January 2009

UNC backing off airport plans?

As reported in the N & O one hour ago:

The university may halt its plans to build an airport in Orange County.

Chancellor Holden Thorp plans a press conference at 11 a.m. this morning to announce a "change" in the plans for an airport authority in Orange County. Thorp had announced in September that UNC would convene the authority early this year.

Orange County Commissioner Mike Nelson said the university would not be pursuing an airport in the county.

"They are not going to establish an airport authority at this time," Nelson said. "They're going to back off and focus on other priorities."

- N&O: UNC airport may not get off the ground, 1/9/09

If this is true, I will be very pleased and will also be very very impressed with Chancellor Thorp. It's easy to SAY the things we like to hear, but harder to really do the right thing, especially with the UNC/BOT/legislative/AOPA machine pushing against you.

We'll know more soon...

Bridging the Achievement Gap

I am not sure how many folks have read Macolm Gladwell's book, Outliers, but it has a very interesting take on the gap in success between poor kids (often, but not alway minority) and middle class ones.

Because I live in Chapel Hill and work in Hillsborough, I have the opportunity to interact with school officials and parents from both county systems - Chapel Hill-Carrboro and Orange. One thing that is clear is that there are excellent students, teachers and administrators in each system. As a parent with a Middle Schooler, I am curious about the way we make decisions regarding teaching our kids.  As one of the original members of the Parent-Advisory CMTE for the Dual Language Program, I remember discussions about how to implement the program and reach out to an ethnic and economically-diverse population.  What struck me was the pre-conceived notions regarding poor people and minorities.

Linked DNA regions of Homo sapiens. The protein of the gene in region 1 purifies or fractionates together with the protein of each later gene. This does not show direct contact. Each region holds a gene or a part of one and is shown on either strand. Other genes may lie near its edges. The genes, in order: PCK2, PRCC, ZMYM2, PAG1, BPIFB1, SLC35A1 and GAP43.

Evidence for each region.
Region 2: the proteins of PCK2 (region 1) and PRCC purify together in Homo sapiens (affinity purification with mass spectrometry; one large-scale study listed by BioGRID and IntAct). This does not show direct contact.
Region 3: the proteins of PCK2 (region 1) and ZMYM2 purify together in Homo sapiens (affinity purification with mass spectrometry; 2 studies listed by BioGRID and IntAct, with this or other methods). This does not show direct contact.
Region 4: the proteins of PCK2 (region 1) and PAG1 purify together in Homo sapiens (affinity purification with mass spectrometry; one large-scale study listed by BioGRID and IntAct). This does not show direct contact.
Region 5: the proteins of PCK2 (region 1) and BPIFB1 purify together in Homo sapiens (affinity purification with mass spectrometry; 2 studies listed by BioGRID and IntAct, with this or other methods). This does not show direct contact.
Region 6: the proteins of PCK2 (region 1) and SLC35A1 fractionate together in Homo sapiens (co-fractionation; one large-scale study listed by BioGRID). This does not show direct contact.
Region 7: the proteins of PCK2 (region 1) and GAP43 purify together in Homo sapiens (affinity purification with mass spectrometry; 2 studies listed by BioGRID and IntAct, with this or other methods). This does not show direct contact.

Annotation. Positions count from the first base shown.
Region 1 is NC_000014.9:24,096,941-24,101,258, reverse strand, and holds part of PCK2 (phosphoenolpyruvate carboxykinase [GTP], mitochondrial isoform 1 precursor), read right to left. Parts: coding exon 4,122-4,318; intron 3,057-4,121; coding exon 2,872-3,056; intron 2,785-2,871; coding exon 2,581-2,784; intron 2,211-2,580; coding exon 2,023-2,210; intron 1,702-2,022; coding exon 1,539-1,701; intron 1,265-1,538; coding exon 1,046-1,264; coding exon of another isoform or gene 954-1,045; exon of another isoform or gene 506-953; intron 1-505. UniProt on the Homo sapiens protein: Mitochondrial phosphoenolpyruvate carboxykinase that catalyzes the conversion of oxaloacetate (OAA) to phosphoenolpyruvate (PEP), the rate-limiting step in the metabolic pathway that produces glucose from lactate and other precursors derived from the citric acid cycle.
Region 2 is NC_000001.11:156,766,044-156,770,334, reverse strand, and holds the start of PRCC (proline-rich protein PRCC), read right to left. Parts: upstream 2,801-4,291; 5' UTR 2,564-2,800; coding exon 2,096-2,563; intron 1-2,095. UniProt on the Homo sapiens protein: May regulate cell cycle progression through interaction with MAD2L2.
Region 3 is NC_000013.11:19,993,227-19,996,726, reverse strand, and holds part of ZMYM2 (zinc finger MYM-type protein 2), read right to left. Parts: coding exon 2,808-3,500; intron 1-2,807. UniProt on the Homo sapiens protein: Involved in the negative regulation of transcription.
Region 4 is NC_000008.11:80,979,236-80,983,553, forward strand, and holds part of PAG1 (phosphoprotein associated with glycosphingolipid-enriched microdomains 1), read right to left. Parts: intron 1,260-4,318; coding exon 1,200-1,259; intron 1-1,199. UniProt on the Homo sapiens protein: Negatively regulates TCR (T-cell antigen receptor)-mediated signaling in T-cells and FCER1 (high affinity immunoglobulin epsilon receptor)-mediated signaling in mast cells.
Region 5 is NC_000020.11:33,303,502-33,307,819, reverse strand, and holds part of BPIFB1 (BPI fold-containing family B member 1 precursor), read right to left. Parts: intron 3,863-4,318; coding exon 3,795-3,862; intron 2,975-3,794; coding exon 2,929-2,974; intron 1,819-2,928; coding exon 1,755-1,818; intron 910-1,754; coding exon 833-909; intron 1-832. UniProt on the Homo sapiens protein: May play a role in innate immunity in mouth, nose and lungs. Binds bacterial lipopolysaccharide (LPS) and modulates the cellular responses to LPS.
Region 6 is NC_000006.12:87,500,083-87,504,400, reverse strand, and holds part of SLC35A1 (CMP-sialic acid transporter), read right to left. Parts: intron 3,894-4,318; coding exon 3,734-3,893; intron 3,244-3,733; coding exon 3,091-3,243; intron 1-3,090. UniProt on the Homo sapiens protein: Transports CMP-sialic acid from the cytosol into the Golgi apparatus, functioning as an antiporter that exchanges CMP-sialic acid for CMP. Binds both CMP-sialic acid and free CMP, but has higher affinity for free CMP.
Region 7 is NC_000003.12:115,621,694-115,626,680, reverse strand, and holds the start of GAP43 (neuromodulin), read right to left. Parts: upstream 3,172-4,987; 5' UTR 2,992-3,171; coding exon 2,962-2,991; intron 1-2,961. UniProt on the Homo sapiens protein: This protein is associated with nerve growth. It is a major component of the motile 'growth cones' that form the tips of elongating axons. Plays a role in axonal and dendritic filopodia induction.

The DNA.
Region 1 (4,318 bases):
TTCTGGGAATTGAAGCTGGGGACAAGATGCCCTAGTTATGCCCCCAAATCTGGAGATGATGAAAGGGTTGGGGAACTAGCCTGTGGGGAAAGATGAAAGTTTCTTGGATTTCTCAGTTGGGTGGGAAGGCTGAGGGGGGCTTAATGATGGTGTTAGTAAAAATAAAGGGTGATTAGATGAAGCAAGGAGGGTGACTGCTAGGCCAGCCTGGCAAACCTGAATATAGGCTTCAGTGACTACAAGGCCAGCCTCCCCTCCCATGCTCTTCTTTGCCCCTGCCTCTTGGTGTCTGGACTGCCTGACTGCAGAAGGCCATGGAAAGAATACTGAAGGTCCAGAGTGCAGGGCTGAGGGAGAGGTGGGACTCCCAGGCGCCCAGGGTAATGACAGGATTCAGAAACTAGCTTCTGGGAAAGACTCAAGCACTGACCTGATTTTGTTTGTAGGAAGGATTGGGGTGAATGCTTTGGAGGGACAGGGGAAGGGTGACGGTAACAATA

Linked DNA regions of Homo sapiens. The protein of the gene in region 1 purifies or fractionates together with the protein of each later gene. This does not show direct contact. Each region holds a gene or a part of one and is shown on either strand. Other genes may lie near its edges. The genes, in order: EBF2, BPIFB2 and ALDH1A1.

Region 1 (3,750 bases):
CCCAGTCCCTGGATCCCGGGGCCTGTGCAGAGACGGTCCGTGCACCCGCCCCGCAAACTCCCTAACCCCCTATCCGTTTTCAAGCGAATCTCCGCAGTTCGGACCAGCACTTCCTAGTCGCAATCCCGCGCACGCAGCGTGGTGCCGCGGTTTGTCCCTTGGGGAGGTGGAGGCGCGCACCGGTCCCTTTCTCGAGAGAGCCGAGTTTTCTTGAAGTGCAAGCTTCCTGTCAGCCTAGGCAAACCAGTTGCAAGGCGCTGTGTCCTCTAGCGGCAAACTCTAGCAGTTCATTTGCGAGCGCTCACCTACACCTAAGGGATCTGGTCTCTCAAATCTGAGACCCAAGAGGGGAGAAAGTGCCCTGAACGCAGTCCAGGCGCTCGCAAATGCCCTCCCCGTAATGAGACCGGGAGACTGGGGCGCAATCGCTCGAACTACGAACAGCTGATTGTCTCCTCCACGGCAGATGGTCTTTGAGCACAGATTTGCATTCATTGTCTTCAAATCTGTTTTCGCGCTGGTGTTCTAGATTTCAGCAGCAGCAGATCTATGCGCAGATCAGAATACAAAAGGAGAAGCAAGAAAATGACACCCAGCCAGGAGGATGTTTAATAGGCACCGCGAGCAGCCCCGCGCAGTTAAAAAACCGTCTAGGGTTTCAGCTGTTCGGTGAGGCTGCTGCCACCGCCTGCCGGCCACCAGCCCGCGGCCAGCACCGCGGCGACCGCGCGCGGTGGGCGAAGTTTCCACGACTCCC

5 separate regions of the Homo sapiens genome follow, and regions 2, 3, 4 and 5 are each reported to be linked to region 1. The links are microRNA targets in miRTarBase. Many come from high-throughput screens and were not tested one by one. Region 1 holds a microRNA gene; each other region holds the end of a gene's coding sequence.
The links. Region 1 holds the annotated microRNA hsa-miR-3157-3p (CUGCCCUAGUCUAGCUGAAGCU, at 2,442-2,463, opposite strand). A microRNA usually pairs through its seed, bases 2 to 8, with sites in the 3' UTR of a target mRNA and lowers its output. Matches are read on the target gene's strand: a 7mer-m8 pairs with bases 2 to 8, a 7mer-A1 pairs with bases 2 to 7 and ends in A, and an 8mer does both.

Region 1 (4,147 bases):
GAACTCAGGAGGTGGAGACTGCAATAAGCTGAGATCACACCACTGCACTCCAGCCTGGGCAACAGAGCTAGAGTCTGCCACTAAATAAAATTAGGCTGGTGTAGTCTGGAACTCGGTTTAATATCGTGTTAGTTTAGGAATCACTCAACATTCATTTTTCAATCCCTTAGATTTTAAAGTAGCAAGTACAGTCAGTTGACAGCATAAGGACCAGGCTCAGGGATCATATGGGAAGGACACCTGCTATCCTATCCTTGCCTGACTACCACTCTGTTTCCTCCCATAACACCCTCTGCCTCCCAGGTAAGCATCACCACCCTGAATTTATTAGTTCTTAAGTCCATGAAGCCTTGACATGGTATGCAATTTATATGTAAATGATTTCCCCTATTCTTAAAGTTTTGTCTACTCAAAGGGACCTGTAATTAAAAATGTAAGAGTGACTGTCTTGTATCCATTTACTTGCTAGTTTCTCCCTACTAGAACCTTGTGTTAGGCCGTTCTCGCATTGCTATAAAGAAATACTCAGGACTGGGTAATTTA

Homestead Park is padlocked

Homestead Park is in the news, especially since the new Aquatic Center opened to the public. However, what people may not know, and it is certainly newsworthy, is that other facilities in Homestead Park are firmly padlocked, and the public do not have access. Namely, the football fields (of which there are two), and the baseball fields (of which there are also two). "It must be maintenance", I hear you say -- but no. There are two of each kind of facility, so while one is padlocked for maintenance, the other could be available. No again -- they are ALL padlocked. I am sure this is not what people had in mind when the funds were approved for this important development. Nowadays it is quite common to see parents hoisting their children over the five-foot fences so they can have a game. When questioned about this, a representative from the Parks Dept responded, "... the fewer people we allow on the turf, the less work we have to do". Our tax dollars at work! Is this what we had in mind?

Community Book Forum: The North Carolina Roots of African American Literature

The Carrboro Cybrary and Carrboro Recreation and Parks invite the community to celebrate Black History Month with a discussion of The North Carolina Roots of African American Literature led by the editor, UNC-Chapel Hill Distinguished Professor of English, William L. Andrews.  Copies of the anthology can be borrowed from the Carrboro Cybrary.